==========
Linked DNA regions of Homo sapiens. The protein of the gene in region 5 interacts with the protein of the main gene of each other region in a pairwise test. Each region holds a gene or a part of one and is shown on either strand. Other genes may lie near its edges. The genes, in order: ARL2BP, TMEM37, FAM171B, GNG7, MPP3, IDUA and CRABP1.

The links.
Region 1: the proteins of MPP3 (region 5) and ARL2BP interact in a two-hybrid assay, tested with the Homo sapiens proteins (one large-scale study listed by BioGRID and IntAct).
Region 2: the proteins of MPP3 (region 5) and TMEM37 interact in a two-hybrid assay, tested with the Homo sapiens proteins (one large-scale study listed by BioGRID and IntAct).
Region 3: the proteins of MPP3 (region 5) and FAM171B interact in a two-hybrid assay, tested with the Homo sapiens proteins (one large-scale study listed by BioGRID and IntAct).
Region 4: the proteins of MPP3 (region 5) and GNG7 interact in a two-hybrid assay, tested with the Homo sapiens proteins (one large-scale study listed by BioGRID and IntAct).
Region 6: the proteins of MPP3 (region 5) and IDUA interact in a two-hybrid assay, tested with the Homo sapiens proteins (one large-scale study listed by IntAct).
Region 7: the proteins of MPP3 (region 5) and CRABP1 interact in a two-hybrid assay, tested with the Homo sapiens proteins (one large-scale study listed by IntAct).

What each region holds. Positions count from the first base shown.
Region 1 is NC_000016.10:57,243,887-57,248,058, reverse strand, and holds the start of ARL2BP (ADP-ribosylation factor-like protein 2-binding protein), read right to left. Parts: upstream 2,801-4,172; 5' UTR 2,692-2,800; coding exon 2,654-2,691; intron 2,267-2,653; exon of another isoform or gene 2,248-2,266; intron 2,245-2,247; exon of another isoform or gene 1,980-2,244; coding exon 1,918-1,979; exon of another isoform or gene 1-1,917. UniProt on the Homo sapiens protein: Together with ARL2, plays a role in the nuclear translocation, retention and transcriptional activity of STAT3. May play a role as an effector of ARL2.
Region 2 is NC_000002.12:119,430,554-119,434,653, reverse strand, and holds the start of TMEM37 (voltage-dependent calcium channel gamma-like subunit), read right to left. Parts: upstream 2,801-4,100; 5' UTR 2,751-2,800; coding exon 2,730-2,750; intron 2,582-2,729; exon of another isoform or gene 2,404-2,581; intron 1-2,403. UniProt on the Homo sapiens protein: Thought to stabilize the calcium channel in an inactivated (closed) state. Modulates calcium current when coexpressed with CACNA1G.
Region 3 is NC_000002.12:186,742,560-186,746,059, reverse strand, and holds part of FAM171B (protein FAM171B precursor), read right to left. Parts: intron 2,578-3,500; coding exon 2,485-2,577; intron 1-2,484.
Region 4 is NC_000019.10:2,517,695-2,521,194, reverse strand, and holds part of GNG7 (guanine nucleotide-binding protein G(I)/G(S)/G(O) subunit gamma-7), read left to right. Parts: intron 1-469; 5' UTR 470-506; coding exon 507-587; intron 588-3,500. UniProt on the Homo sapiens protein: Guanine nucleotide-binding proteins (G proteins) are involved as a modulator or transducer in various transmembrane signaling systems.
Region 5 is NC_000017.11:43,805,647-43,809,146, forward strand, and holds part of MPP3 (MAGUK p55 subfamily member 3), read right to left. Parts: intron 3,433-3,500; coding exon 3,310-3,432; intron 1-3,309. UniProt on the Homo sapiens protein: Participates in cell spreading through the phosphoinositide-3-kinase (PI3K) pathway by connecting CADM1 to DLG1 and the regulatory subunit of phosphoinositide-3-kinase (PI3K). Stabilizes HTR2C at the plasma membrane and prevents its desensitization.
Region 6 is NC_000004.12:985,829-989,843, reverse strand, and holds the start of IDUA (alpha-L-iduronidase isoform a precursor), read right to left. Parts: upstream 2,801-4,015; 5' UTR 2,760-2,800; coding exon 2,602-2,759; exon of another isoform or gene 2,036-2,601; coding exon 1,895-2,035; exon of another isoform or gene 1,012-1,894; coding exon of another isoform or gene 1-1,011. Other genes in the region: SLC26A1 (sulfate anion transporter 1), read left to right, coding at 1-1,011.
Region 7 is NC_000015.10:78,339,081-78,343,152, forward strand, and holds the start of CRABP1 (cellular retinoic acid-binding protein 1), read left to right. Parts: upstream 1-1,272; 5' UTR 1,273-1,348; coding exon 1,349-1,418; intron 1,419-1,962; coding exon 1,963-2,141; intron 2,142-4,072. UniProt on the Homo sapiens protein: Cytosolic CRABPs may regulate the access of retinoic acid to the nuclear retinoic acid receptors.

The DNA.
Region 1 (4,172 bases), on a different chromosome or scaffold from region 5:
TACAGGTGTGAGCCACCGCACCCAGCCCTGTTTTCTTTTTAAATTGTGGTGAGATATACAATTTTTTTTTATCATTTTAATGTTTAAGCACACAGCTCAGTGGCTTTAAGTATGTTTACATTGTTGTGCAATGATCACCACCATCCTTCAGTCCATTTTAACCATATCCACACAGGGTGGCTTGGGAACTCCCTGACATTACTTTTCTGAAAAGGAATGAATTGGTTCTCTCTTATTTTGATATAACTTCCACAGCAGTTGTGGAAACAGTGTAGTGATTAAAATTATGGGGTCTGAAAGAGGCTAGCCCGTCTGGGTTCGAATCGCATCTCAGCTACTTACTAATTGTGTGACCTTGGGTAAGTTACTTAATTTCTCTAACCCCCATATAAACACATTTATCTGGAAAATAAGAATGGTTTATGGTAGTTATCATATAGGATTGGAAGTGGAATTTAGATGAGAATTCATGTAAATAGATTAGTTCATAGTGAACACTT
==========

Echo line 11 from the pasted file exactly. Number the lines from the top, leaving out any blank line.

Region 2 is NC_000002.12:119,430,554-119,434,653, reverse strand, and holds the start of TMEM37 (voltage-dependent calcium channel gamma-like subunit), read right to left. Parts: upstream 2,801-4,100; 5' UTR 2,751-2,800; coding exon 2,730-2,750; intron 2,582-2,729; exon of another isoform or gene 2,404-2,581; intron 1-2,403. UniProt on the Homo sapiens protein: Thought to stabilize the calcium channel in an inactivated (closed) state. Modulates calcium current when coexpressed with CACNA1G.